You're full of questions about their new friends and the course. They just want to sleep and catch up with their old friends.
The chances are you've already had a row.
It's easy to see why things get tense at times. They've changed - even after a term. And so have you. They've got used to coming and going as they please and making as much mess as they like. At the same time you're just beginning to see the benefits of not doing so much washing and having a tidier house.
A wise student counsellor gives this advice:
'When kids go home in the holidays they're often treated as they were when they left, and arguments about tidying their room or coming back by midnight are back with a vengeance.It's true that your relationship will never be the same again. But you will be just as close - perhaps even closer, as you get to know your child as an adult, and deal with each other on a more equal footing. The university years can be a big challenge, but used wisely they're a great opportunity to lay the foundations for a lasting relationship.
'In fact they've changed, they've grown up, and it's not the same: they're coming back partly as kids of the home and partly as visitors. To some extent parent and child have got to get to know each other again.'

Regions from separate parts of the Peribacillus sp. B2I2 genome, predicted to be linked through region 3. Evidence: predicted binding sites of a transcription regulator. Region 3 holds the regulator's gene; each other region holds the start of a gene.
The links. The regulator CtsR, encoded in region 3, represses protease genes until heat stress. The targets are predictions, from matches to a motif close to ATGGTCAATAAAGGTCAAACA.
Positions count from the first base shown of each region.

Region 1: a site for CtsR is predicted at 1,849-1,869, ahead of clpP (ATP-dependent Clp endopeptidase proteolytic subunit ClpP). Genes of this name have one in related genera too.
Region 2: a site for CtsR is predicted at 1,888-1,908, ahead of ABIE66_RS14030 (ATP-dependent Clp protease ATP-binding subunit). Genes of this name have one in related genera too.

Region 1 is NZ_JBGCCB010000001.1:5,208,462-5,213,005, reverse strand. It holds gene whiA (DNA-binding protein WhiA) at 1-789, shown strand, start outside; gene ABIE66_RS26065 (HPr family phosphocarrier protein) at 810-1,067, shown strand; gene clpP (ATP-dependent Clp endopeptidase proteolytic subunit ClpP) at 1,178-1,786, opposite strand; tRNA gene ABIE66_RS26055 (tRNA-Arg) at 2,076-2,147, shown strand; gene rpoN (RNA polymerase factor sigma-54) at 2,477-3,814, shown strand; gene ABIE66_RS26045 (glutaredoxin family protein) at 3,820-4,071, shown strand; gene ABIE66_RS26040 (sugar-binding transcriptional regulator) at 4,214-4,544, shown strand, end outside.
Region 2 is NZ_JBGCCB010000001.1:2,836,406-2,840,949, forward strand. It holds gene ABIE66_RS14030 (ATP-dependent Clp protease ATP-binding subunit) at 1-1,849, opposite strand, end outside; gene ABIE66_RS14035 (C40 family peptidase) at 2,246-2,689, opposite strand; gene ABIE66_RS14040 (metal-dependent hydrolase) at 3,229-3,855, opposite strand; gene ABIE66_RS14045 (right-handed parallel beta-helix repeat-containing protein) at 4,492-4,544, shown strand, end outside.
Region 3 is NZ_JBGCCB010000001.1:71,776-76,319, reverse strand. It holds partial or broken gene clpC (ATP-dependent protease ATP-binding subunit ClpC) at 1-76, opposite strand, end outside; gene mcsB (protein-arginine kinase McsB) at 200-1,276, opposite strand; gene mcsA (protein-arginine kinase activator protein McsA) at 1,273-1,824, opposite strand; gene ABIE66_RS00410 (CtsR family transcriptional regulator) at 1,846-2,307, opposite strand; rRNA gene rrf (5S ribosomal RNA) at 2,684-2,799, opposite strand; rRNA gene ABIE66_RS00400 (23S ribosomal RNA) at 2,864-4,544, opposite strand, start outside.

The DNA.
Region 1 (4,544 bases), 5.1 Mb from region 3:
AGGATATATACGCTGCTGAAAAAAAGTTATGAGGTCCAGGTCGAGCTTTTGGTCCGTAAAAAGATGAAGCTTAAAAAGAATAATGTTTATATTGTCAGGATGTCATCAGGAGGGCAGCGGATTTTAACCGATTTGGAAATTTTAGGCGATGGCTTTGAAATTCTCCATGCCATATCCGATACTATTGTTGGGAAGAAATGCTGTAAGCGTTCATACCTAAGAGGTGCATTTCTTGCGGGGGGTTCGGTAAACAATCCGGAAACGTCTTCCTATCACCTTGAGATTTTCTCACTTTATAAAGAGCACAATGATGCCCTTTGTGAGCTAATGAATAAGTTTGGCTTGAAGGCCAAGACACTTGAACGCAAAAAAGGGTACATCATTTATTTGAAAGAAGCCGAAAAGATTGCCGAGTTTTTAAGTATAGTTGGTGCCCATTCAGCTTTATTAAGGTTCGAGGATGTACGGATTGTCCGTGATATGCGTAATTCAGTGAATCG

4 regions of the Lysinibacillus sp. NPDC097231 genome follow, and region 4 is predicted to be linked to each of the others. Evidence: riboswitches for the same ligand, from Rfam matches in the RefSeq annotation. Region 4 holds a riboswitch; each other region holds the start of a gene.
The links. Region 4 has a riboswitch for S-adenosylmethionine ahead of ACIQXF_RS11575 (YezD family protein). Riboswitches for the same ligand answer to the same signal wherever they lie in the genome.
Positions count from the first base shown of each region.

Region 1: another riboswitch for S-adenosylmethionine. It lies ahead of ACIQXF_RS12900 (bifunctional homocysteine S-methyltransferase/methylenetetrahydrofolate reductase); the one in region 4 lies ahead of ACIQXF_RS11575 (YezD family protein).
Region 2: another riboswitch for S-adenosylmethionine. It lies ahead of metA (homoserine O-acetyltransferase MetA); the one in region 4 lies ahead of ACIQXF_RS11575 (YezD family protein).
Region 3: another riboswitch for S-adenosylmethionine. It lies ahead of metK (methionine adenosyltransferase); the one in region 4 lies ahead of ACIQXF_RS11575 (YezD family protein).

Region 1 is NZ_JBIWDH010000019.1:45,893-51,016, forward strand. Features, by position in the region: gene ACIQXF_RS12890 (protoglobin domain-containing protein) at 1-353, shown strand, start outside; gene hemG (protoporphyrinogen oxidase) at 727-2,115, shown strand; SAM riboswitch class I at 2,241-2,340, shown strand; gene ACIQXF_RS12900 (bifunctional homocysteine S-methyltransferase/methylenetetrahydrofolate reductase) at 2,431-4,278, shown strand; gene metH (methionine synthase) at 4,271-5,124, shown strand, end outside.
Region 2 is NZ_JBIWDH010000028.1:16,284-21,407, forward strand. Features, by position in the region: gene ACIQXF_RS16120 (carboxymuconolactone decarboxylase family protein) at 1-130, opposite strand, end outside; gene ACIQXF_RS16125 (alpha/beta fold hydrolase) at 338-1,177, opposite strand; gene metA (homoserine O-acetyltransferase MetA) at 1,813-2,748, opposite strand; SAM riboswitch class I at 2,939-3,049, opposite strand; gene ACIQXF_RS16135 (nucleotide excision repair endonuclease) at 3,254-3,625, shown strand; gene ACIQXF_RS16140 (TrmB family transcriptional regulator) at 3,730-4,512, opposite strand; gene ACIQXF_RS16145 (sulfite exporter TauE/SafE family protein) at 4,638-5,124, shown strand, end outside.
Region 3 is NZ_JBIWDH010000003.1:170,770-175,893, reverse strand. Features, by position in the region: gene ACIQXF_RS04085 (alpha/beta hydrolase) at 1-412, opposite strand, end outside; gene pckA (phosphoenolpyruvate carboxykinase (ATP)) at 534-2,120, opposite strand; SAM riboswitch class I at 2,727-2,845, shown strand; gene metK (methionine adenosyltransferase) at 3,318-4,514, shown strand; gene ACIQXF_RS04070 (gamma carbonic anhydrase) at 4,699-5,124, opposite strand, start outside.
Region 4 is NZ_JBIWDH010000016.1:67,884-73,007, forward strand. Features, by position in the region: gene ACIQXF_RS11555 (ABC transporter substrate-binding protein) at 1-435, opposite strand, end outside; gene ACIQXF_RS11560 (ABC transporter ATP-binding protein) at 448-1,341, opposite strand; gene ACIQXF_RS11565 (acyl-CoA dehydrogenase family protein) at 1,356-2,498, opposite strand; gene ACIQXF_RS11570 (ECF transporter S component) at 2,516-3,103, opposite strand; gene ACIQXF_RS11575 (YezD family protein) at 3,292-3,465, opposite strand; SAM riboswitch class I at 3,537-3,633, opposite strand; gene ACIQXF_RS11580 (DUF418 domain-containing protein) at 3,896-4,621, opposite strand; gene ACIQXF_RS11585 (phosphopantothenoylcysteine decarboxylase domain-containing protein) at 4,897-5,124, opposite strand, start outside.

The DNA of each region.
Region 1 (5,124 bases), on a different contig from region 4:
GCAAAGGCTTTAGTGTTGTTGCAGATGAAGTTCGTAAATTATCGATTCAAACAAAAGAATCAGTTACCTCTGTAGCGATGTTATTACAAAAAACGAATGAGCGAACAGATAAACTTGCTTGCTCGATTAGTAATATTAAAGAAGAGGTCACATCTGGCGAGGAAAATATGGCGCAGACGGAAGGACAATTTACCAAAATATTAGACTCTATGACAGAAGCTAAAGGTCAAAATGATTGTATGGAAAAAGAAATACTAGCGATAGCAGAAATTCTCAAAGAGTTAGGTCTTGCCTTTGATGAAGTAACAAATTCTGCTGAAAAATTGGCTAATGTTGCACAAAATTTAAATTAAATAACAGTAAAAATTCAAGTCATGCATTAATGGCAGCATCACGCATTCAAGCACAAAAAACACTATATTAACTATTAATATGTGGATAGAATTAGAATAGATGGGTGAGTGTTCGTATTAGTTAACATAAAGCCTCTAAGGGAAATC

How to avoid a row
- Approach each homecoming with a fresh eye: accept they're changing, and that's good
- Don't bombard them with questions - relax, give them time. It may take time to open up about their new lives.
- See things from their point of view - and encourage them to see yours
- Discuss new ground rules
- Choose your battles - try not to blow a gasket about trivial matters.
- Don't expect to stick to rigid meal times.
- Cook meals that are flexible - slow stews that are easy to heat up, for example. And stock up on pasta sauces, salads and nutritious snacks they can grab out of the fridge.
- Don't forget that younger siblings may feel discombobulated too.